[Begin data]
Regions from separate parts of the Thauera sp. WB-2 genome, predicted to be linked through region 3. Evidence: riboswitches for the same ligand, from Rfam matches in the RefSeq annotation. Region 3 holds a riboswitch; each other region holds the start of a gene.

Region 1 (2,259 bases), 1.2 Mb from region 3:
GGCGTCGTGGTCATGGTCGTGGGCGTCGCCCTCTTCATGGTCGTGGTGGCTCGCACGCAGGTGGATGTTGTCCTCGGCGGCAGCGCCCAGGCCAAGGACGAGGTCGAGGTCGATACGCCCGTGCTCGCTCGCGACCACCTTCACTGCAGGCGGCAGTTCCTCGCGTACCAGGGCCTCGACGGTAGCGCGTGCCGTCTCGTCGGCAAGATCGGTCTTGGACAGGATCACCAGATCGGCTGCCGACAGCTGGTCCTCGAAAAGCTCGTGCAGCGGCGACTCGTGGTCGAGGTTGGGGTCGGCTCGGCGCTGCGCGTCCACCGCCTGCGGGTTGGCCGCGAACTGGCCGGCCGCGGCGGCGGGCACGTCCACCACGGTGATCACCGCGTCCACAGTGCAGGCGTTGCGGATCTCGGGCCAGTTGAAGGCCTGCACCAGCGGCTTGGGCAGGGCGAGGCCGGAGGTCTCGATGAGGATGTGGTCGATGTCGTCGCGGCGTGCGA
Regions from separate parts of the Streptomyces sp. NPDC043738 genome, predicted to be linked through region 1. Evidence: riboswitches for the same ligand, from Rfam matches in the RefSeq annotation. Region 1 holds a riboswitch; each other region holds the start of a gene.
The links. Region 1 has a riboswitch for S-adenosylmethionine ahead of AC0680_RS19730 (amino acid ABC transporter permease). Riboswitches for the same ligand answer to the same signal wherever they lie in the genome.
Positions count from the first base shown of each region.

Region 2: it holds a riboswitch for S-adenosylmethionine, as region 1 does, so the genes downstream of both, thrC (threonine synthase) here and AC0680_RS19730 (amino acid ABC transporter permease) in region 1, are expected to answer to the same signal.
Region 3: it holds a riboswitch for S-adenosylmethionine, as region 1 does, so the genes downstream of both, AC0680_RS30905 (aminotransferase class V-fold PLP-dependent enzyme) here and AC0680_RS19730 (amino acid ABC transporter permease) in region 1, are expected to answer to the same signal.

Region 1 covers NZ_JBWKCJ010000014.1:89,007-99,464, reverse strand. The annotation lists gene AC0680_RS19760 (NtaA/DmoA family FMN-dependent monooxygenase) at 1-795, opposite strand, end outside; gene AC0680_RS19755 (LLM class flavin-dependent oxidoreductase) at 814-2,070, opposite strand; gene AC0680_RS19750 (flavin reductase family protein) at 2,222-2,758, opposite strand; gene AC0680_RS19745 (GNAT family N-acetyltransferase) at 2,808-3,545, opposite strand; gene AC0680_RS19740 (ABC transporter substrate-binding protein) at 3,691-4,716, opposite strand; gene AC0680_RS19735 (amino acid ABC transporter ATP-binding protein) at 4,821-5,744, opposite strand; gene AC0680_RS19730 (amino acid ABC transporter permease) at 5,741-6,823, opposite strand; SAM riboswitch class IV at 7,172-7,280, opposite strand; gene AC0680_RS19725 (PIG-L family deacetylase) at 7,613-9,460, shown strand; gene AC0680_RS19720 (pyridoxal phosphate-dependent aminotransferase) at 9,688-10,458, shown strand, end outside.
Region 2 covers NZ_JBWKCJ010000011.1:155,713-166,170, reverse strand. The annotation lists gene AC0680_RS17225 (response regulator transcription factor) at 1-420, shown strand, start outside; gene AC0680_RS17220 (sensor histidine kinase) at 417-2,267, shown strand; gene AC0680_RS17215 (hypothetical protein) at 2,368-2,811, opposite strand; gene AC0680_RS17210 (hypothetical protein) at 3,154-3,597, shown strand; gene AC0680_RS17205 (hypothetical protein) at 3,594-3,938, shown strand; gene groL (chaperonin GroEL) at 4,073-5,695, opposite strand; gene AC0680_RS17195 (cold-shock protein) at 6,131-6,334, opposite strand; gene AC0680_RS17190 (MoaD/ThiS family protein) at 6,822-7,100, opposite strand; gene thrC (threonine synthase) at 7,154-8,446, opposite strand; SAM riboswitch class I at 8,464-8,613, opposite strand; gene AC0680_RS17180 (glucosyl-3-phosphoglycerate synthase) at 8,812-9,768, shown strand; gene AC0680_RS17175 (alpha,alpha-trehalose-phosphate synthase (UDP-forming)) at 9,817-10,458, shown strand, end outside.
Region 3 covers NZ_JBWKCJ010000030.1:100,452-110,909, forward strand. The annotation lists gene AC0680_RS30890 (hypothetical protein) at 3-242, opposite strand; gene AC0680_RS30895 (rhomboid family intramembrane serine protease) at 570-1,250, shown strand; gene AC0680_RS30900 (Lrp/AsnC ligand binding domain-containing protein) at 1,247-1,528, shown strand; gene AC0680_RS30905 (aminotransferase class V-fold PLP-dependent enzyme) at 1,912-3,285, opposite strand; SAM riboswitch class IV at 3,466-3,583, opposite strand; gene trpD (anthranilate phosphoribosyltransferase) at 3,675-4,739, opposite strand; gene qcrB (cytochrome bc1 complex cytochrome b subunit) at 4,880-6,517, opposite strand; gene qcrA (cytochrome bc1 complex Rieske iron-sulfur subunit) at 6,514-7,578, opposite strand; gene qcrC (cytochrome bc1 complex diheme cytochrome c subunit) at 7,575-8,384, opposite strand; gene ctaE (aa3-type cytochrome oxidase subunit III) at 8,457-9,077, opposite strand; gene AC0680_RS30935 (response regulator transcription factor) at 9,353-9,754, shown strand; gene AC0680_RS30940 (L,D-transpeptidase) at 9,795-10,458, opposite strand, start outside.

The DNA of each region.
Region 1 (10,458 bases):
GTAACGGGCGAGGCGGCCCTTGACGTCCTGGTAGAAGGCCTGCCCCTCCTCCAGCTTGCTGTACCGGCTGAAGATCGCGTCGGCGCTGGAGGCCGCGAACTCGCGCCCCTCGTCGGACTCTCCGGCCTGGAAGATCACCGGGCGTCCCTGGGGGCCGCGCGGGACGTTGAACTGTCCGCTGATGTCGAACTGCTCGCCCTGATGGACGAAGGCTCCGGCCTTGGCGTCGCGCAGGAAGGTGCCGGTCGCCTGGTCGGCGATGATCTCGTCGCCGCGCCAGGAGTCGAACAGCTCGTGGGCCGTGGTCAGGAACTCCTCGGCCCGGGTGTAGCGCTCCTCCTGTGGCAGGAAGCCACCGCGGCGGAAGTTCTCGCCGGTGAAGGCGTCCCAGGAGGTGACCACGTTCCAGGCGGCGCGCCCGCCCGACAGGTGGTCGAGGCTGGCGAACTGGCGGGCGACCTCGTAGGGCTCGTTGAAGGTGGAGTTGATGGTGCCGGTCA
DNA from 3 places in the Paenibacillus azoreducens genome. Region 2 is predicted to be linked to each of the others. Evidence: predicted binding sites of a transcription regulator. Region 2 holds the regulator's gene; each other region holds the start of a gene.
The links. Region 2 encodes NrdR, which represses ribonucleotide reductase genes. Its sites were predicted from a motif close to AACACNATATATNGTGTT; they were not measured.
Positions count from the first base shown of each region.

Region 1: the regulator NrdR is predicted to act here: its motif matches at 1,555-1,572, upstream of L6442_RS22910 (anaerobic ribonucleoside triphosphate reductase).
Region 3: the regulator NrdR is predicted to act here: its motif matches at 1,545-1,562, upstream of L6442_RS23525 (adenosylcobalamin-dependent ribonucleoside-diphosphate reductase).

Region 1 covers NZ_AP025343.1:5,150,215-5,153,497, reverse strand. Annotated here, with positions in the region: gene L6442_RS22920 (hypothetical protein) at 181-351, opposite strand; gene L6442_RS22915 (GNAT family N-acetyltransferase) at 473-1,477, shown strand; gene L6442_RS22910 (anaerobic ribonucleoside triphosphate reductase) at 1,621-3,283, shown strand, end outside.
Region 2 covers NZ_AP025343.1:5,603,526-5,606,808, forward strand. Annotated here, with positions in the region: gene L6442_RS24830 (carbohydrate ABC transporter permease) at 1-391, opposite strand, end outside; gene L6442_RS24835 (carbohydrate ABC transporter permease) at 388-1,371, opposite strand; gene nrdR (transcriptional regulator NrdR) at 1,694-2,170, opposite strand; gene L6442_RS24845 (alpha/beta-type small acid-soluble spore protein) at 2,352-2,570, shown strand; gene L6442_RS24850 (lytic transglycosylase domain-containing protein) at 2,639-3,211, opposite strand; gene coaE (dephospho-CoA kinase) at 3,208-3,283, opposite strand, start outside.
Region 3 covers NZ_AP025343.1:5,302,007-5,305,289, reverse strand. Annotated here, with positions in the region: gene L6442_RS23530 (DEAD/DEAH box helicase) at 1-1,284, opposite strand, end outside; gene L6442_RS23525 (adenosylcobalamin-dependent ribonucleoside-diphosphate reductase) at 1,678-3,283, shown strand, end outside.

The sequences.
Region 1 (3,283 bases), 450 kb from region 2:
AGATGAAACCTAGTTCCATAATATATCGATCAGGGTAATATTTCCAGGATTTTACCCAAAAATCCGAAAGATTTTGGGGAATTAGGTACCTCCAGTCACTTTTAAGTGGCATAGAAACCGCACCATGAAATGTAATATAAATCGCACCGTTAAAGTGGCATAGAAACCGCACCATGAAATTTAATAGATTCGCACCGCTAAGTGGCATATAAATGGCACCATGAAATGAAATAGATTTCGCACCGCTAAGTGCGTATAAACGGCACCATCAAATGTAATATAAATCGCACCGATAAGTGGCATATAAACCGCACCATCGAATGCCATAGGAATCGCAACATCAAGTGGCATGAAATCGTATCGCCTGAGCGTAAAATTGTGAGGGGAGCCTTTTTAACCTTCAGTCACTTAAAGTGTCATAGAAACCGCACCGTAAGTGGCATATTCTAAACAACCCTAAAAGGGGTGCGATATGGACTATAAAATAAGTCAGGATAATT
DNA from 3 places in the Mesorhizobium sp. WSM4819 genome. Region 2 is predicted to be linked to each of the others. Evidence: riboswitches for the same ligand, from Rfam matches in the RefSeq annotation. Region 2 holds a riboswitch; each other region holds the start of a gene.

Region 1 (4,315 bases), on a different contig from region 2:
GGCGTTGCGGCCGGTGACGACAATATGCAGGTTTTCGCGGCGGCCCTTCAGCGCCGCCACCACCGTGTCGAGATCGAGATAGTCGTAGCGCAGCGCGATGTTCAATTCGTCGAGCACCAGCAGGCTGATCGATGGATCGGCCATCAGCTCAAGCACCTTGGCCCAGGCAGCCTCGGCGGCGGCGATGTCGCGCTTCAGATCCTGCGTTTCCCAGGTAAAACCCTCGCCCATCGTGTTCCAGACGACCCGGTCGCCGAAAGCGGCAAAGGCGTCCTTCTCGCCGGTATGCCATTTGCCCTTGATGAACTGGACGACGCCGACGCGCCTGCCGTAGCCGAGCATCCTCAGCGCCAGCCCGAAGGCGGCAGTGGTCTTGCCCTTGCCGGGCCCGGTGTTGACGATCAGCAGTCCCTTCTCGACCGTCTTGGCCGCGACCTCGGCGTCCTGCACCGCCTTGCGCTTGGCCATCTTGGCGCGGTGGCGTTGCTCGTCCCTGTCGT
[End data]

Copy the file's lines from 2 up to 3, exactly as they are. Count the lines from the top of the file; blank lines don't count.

Region 1 (2,259 bases), 1.2 Mb from region 3:
GGCGTCGTGGTCATGGTCGTGGGCGTCGCCCTCTTCATGGTCGTGGTGGCTCGCACGCAGGTGGATGTTGTCCTCGGCGGCAGCGCCCAGGCCAAGGACGAGGTCGAGGTCGATACGCCCGTGCTCGCTCGCGACCACCTTCACTGCAGGCGGCAGTTCCTCGCGTACCAGGGCCTCGACGGTAGCGCGTGCCGTCTCGTCGGCAAGATCGGTCTTGGACAGGATCACCAGATCGGCTGCCGACAGCTGGTCCTCGAAAAGCTCGTGCAGCGGCGACTCGTGGTCGAGGTTGGGGTCGGCTCGGCGCTGCGCGTCCACCGCCTGCGGGTTGGCCGCGAACTGGCCGGCCGCGGCGGCGGGCACGTCCACCACGGTGATCACCGCGTCCACAGTGCAGGCGTTGCGGATCTCGGGCCAGTTGAAGGCCTGCACCAGCGGCTTGGGCAGGGCGAGGCCGGAGGTCTCGATGAGGATGTGGTCGATGTCGTCGCGGCGTGCGA